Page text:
The key metric to solve for is conversion. Previously, marketing groups relied on gross rating points. However, not all GRPs are created equal. Some are effective with a higher probability of conversion, others less so. Media companies and Marketing groups can no longer afford the waste. Sure, they can get the same reach levels from multiple programs, but figuring out which program work is the key. Savvy companies go beyond reach and frequency, solving for a conversion quotient. Thankfully, we have the foresight to see the meteor coming and, more importantly, the knowhow to avoid the oncoming impact and devastation. Where earlier generations built look-alike models for their promos, those models are headed to the proverbial tar-pits.

Today we are seeing rapid and wide use of advanced behavioral targeting to create act-alike models. Using predictive analytics, audience modeling, and machine learning algorithms, media companies sniper target the placement of each promo. Yes, they efficiently deliver the desired reach and frequency. More importantly, they maximize the results from each campaign.  

Utilizing respondent level data with the help of data scientists, these algorithms look beyond just targeting based on age and sex, they target based on reciprocal affinity. With all of this data at our fingertips, Networks can save ammunition because they now know what their target is watching, where their targets are watching and when to hit their target with a directed promo. To delve a little deeper into how advanced behavioral targeting works, one needs to identify target viewers, find out what they are watching and when, and then create a host network and a cross channel plan to target the viewers who also watch these programs.

To understand how reciprocal affinity works and how can media companies implement it efficiently, imagine this completely hypothetical example: suppose that Vision Network’s hit show Shout just entered its second season. If respondent level data shows that 20 percent of Shout’s season 1 audience also watches Team Daddy, then this shows a specific level of affinity between the two programs. Now, when a Shout promo is featured, during the viewing of Team Daddy, there is a higher probability of converting the Team Daddy viewers who are not Shout viewers, than if one aired a promo in a program that 0 percent of Shout viewers watch. Now, imagine creating a reciprocal affinity matrix that ranks the affinity level of the promoted show with, literally, every program on the network, on sister networks, and even on competitor’s networks. Now, imagine the ability to do this with every show being promoted. Now imagine how huge an advantage this is; how this can lift a company up even as the total viewing audience falls.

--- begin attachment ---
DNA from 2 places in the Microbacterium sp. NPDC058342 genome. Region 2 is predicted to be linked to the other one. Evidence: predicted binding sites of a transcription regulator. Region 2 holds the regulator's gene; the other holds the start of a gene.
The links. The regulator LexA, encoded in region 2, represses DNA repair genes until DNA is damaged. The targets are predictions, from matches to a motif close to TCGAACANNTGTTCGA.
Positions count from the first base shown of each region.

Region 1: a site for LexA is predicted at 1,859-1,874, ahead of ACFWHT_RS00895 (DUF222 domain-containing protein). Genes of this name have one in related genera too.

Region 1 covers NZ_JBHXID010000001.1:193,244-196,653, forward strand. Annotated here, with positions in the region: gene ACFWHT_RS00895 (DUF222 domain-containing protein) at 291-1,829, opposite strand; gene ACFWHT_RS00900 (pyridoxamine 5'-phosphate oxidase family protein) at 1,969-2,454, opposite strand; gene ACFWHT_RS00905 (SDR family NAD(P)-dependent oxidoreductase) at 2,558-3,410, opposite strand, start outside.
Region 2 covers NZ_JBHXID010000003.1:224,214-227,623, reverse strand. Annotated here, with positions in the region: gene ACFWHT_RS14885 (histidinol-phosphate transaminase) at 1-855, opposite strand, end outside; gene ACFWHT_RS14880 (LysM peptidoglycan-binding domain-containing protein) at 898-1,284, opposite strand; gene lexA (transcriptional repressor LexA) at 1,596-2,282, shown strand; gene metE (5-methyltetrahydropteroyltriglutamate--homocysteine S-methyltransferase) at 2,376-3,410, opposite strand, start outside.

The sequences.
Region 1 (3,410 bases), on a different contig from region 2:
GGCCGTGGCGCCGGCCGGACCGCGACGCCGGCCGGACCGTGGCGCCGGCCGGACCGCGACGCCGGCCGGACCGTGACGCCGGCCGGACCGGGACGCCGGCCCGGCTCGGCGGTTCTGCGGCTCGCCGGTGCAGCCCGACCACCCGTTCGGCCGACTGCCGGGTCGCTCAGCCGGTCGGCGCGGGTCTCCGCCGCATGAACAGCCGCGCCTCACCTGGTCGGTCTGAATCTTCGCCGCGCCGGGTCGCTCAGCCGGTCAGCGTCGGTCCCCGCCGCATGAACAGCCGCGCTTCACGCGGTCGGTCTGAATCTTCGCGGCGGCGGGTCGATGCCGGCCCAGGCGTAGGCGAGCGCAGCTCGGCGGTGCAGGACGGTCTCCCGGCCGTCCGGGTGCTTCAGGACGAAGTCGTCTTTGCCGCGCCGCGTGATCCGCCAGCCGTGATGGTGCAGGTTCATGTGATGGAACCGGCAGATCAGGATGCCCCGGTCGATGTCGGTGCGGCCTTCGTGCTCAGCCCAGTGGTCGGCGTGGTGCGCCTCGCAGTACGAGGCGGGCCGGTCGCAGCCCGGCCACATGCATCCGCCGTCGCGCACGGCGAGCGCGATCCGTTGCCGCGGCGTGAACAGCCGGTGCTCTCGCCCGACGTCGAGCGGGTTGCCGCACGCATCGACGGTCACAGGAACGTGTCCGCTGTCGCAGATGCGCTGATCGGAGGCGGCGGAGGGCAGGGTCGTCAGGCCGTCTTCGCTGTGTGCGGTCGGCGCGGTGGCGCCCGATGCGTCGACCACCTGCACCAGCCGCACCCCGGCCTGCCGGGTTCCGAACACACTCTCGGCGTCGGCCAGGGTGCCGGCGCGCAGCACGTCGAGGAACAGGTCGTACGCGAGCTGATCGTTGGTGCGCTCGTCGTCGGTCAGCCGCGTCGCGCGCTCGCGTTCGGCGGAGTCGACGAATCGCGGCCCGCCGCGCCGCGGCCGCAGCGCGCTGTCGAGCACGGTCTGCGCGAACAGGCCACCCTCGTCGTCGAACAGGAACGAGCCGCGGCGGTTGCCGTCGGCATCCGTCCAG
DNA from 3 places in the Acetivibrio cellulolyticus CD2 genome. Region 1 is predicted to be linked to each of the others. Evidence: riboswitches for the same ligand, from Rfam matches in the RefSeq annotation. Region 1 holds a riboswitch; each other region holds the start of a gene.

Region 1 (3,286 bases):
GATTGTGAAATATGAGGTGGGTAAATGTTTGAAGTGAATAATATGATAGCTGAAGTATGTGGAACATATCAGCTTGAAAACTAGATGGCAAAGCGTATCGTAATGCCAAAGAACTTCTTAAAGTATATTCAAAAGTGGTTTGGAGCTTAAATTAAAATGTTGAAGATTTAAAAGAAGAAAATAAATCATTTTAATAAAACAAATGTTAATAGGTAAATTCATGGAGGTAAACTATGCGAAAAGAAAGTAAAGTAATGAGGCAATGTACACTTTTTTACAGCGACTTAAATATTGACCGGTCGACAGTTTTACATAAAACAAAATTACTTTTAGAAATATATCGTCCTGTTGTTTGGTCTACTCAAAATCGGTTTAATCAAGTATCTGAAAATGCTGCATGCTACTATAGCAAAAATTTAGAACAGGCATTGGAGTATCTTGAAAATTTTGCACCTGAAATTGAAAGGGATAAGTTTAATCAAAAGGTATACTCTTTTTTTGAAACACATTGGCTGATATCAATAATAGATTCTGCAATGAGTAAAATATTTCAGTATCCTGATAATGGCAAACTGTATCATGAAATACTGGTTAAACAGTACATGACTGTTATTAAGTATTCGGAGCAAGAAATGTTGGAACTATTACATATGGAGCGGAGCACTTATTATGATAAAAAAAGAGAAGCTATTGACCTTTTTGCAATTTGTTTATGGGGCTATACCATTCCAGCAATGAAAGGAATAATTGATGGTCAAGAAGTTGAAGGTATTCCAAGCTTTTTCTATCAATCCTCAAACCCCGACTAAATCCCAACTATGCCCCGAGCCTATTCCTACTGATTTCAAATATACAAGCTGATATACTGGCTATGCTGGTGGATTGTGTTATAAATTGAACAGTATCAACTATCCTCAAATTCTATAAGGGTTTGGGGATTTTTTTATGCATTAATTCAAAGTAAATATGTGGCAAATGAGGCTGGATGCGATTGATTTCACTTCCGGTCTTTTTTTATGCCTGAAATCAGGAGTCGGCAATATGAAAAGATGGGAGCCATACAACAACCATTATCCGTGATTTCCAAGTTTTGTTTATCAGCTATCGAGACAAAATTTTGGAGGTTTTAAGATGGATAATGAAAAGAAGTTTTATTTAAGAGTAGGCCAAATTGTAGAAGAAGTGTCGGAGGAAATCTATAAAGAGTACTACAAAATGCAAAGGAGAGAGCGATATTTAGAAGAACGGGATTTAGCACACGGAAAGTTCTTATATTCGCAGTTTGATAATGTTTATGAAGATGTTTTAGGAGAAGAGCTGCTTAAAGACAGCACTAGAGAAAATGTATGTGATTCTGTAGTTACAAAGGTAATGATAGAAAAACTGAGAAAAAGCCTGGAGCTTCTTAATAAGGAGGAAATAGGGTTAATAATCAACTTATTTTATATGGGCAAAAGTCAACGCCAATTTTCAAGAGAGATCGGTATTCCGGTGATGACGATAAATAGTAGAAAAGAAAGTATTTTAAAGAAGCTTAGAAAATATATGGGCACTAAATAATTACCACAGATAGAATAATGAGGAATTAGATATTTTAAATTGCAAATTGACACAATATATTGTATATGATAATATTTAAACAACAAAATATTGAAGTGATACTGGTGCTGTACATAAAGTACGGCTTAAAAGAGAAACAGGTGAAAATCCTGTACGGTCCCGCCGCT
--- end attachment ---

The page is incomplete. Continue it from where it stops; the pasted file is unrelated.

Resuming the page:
Through predictive analytics, audience modeling, affinity matrices, machine-learning algorithms running hundreds of thousands of simulations, smart media companies are “defying gravity” and soaring as TV ratings fall.